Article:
Nov 162015 6 Responses

Why We Hope the Refugees Did It

We hope the refugees did it. We may not say it out loud or admit to everyone. But deep down, we secretly hope they are to blame.

On Friday night November 13, 2015 eight Islamic terrorists attacked six different locations in Paris killing 129 and injuring over 350. It was another in a series of attacks aimed to wreak havoc within civilized cultures and to draw attention to the faltering cause of radical extremists.

Initial fears were that the act was carried out by Syrian refugees. In the last few years, over four million people have fled Syria as a result of the Syrian Civil War. The initial refugees fled the attacks of the Syrian Government after a fierce retaliation to peaceful protests calling for governmental reforms. Since the initial Arab Spring, multiple conflicts have arisen and over the past year refugees have fled not only the Syrian Government but also its main opposition–ISIS. (See: Belief, Bombs, and Boston)

The rightful concern by many is that ISIS fighters are posing as Syrian refugees and using the crisis to infiltrate other countries in order to carry out terrorist acts.

It’s a fair concern. The international community must do everything in its power to prevent terrorists from exploiting compassion and using it as a means to carry out terror.

Yet I notice something within my own heart.

I find myself secretly hoping the latest terrorist plot was carried out by Syrian refugees. I don’t quickly admit it to others, but I desire that outcome and I’m quick to read any news which might insinuate that cause. When evidence arises that one of the terrorists may have accessed Paris through a refugee route, I quickly want to explain the whole act as being carried out by refugees.

Why? (See: A Christian Response to Islamic Terrorists)

If the eight terrorist were (or posed as) Syrian refugees, I can justify inaction toward the cause of the refugees. In the name of safety and national interests, I can refuse to house, serve, or aid the millions of people suffering from a tyrannical regime (Syria) and a terrorist organization (ISIS).

If they did it, I don’t have to do anything. And I will feel justified in my inaction.

But if they didn’t do it, I must act. If they are the victims of freedom’s enemies–ISIS and the Assad regime–how can we sit back and allow them to suffer?

We want it to be them so we can do nothing and feel good about ourselves.

I’m not claiming everyone warning against assistance or those calling for more vigilance are wrong or evil. What I am saying is that my heart is predisposed to one outcome and because of that I must be careful to not interpret the story through my bias. If something confirms my preconceived notions, I must view that story with more skepticism than certainty. Sadly, we often do the opposite.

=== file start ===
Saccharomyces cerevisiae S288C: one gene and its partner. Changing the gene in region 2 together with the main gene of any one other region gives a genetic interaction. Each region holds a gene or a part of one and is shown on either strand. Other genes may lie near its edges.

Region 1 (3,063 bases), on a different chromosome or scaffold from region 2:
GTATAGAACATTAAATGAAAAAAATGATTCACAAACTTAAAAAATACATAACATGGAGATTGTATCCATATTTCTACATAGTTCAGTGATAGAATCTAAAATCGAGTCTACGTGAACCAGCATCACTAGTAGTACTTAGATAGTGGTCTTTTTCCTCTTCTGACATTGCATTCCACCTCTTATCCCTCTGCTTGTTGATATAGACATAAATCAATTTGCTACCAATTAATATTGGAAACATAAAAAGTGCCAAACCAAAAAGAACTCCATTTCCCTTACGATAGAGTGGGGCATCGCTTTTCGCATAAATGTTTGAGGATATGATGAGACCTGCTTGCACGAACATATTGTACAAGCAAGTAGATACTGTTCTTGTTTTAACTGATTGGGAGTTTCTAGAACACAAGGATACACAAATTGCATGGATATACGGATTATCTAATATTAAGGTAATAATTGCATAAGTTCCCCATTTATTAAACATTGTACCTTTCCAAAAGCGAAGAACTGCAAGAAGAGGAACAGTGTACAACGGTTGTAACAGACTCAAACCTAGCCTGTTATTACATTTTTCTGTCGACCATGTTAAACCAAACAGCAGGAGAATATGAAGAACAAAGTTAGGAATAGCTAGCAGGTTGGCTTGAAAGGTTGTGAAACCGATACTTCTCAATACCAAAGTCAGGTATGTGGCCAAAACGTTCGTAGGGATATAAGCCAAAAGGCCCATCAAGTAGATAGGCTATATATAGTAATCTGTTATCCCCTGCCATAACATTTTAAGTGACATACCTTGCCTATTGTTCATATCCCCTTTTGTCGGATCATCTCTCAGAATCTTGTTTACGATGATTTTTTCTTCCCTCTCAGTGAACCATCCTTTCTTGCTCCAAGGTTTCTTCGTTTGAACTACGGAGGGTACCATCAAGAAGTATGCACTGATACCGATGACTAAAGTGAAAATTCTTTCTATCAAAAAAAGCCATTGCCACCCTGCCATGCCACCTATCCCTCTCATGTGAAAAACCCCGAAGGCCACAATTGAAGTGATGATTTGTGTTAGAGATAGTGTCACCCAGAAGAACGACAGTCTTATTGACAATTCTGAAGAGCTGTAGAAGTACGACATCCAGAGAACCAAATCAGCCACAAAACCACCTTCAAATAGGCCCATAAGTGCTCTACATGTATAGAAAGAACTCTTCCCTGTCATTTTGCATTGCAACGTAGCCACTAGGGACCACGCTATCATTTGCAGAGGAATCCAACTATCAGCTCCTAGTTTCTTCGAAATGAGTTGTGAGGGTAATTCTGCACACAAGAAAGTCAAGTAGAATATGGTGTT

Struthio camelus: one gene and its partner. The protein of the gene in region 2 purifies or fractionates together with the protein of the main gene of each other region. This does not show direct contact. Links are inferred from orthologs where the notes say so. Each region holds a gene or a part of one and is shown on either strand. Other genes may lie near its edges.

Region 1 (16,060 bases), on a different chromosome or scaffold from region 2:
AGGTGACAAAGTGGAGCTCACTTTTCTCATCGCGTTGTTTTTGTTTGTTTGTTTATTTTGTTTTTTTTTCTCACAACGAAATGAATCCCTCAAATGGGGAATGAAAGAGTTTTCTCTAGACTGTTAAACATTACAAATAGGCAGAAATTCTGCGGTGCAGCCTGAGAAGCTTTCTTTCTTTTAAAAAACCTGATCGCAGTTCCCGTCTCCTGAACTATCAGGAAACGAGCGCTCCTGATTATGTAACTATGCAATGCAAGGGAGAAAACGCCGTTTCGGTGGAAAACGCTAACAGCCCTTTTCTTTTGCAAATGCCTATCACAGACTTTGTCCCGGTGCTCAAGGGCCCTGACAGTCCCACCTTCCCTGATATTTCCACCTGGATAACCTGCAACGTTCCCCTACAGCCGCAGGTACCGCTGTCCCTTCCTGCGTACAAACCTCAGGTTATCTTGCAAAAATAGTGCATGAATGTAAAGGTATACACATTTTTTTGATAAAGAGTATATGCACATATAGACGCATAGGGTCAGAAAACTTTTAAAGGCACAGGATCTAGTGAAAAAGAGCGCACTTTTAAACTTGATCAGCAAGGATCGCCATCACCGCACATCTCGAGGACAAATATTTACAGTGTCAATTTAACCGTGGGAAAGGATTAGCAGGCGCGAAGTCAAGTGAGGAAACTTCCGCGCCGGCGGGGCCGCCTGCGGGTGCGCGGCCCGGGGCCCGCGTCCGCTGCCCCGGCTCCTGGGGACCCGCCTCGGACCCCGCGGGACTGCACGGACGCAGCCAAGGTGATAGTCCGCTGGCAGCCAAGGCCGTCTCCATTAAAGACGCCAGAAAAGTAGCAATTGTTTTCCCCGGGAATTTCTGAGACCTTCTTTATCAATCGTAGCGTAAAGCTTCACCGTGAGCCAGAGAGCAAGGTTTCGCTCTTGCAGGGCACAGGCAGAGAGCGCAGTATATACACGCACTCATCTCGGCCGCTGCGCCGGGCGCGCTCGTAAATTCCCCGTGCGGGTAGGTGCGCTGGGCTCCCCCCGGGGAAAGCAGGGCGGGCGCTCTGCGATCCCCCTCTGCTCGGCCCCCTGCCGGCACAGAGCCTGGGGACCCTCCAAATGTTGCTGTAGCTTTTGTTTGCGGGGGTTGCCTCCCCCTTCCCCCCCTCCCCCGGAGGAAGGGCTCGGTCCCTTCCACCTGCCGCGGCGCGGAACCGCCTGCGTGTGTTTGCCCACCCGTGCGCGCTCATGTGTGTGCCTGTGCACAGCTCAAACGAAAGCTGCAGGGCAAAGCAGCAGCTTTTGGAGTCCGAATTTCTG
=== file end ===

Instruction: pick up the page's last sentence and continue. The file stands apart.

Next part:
As a Christian and an American I feel a deep conflict over the Syrian refugee crisis.

As an American I think we should do very little because we don’t have the money to help and I’m not willing to risk more American lives in the hot sands of the Middle East.

As a Christian, I feel deeply compelled to help those who are suffering. The need outweighs the cost and we will be judged by our inaction.

I’m conflicted. I would never want to do anything which might threaten our security, but I also don’t want good people to suffer while we remain silent. (See: Jesus Isn’t as Conservative or Liberal as You Think)

This month our church had a team on the ground in Turkey. They worked first hand in assisting refugees. They saw moms and dads desperate to get their children food. They watched as people took cardboard so their babies would be able to sleep on something. They were struck by the kindness and gratitude the refugees showed for any assistance they received. They returned to the States with a deep belief that the U.S. should do more.

It’s fair to debate what the “more” can and should be.

It’s imperative that we act in an informed way so as not to empower our enemies by blindly giving them assistance.

Yet we must be careful to make sure we don’t minimize the complexity of this situation into simple solutions. I seriously doubt there is a clear answer regarding exactly what we should. I am fairly convinced that we should do something. I know we can’t afford it. I know it entails risk. I know we can’t solve the whole problem.┬áBut we can help someone. We can engage the problem.

I don’t want to and because of those feelings, I’m quick to assume all refugees are evil or pose a threat to my safety. My friends who spent time in Turkey tell me a different story. They describe people very much like me even though they look and believe very differently from me. Nearly every one of these refugees want a meaningful life. That is why they fled.

I don’t know how we can help them, but I do know we better be awfully slow to judge them.

For more, see Vinh Chung’s speech “An American Story” or read his book, Where the Wind Leads, in order to understand this story from the perspective of a child who was a refugee.

 

6 Responses to Why We Hope the Refugees Did It

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